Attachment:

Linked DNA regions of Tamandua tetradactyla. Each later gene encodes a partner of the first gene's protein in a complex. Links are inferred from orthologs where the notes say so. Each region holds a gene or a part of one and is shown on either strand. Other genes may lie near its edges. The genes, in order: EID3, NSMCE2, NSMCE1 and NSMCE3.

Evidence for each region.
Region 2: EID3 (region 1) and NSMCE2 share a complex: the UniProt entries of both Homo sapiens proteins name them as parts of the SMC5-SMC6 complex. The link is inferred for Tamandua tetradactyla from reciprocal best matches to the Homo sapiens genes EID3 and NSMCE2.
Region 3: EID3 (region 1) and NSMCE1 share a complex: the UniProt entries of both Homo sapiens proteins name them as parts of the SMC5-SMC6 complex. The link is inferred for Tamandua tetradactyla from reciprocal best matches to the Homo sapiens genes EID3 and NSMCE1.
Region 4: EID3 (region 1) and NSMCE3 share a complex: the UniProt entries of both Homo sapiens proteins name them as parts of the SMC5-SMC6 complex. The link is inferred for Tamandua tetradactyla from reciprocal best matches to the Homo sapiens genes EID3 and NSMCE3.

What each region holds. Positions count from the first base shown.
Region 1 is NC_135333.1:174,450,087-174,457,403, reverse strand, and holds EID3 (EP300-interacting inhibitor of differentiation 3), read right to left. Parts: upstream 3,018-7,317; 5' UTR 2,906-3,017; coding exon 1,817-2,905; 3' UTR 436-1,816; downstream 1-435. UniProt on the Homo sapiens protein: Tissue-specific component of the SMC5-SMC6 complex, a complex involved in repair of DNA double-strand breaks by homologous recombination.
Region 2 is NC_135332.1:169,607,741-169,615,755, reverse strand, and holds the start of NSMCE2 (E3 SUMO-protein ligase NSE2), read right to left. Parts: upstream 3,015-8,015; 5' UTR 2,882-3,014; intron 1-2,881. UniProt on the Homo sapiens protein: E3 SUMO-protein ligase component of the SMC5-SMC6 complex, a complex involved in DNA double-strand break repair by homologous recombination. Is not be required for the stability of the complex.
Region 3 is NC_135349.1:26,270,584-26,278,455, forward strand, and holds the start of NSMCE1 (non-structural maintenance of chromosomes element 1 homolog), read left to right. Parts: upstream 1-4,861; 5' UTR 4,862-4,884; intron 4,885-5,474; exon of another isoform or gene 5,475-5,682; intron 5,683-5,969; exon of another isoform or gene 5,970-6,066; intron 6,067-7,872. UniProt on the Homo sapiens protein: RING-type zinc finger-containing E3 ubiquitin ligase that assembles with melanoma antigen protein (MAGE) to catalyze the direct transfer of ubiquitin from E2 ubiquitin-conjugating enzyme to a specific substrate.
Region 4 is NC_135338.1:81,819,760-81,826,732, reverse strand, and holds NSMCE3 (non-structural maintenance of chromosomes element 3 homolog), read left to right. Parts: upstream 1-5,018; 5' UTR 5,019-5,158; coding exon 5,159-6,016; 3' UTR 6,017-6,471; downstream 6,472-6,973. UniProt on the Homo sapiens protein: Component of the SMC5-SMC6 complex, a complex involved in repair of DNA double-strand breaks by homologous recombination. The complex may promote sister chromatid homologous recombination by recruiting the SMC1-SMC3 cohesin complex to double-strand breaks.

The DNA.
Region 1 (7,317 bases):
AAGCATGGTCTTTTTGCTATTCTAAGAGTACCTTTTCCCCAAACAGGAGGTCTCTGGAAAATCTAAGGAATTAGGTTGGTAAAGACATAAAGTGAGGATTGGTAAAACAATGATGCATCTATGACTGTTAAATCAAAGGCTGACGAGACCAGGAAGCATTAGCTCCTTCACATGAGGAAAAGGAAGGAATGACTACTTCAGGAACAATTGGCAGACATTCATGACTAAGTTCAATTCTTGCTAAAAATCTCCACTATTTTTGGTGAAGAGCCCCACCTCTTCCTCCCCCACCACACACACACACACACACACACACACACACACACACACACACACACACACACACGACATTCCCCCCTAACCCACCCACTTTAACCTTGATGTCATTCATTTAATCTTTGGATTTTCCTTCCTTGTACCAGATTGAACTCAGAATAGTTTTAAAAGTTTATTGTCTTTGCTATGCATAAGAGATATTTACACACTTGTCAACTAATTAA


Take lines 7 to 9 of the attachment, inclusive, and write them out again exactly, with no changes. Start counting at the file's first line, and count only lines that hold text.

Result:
Region 1 is NC_135333.1:174,450,087-174,457,403, reverse strand, and holds EID3 (EP300-interacting inhibitor of differentiation 3), read right to left. Parts: upstream 3,018-7,317; 5' UTR 2,906-3,017; coding exon 1,817-2,905; 3' UTR 436-1,816; downstream 1-435. UniProt on the Homo sapiens protein: Tissue-specific component of the SMC5-SMC6 complex, a complex involved in repair of DNA double-strand breaks by homologous recombination.
Region 2 is NC_135332.1:169,607,741-169,615,755, reverse strand, and holds the start of NSMCE2 (E3 SUMO-protein ligase NSE2), read right to left. Parts: upstream 3,015-8,015; 5' UTR 2,882-3,014; intron 1-2,881. UniProt on the Homo sapiens protein: E3 SUMO-protein ligase component of the SMC5-SMC6 complex, a complex involved in DNA double-strand break repair by homologous recombination. Is not be required for the stability of the complex.
Region 3 is NC_135349.1:26,270,584-26,278,455, forward strand, and holds the start of NSMCE1 (non-structural maintenance of chromosomes element 1 homolog), read left to right. Parts: upstream 1-4,861; 5' UTR 4,862-4,884; intron 4,885-5,474; exon of another isoform or gene 5,475-5,682; intron 5,683-5,969; exon of another isoform or gene 5,970-6,066; intron 6,067-7,872. UniProt on the Homo sapiens protein: RING-type zinc finger-containing E3 ubiquitin ligase that assembles with melanoma antigen protein (MAGE) to catalyze the direct transfer of ubiquitin from E2 ubiquitin-conjugating enzyme to a specific substrate.